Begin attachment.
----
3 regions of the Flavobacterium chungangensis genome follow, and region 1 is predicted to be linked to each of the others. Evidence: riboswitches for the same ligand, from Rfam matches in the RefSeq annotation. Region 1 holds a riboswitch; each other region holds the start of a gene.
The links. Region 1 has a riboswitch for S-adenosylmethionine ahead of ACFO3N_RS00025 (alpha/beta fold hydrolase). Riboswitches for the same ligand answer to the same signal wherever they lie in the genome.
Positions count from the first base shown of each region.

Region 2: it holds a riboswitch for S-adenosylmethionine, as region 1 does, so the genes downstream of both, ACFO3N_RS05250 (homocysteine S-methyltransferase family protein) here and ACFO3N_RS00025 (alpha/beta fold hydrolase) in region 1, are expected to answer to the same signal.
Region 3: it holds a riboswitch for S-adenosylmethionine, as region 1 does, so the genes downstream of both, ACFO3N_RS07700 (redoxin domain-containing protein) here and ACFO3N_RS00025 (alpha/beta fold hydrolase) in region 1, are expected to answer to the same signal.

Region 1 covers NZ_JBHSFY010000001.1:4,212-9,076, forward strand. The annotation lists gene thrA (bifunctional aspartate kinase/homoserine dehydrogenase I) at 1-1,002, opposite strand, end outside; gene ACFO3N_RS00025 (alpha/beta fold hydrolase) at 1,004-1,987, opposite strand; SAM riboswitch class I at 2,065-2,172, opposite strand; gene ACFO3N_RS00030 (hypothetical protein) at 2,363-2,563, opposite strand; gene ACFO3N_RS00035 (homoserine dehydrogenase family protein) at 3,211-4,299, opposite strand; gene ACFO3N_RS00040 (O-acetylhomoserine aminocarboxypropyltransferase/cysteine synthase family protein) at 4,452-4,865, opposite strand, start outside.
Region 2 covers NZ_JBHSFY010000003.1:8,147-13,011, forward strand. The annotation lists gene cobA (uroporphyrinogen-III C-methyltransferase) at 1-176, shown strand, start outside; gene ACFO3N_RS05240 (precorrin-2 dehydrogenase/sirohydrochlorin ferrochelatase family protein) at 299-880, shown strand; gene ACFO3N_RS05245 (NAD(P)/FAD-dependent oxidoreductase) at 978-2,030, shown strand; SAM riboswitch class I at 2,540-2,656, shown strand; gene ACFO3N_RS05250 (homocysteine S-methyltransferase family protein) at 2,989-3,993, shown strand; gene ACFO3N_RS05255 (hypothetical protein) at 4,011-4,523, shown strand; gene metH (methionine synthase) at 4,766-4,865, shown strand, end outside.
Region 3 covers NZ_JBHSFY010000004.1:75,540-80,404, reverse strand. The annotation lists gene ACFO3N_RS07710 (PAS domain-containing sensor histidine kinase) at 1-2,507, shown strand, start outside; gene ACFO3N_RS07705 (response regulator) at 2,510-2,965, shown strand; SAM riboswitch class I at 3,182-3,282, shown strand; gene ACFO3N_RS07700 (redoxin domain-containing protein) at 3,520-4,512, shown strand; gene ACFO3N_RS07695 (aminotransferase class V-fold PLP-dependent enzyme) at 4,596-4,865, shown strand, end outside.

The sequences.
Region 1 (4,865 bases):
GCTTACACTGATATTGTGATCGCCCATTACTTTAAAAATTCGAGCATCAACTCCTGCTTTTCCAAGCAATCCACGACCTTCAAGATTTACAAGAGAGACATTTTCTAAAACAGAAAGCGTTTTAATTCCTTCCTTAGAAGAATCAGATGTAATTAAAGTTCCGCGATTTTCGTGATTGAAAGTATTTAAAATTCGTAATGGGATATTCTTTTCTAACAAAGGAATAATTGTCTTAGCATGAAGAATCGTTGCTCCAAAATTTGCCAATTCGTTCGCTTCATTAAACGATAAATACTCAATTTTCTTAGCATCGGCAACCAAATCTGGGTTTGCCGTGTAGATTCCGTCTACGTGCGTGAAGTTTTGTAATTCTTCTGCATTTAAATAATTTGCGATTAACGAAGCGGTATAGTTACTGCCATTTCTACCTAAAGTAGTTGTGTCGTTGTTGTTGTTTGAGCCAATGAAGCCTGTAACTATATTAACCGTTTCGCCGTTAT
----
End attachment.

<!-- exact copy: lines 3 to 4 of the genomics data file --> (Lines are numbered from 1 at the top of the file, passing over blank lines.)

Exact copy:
Positions count from the first base shown of each region.

Region 2: it holds a riboswitch for S-adenosylmethionine, as region 1 does, so the genes downstream of both, ACFO3N_RS05250 (homocysteine S-methyltransferase family protein) here and ACFO3N_RS00025 (alpha/beta fold hydrolase) in region 1, are expected to answer to the same signal.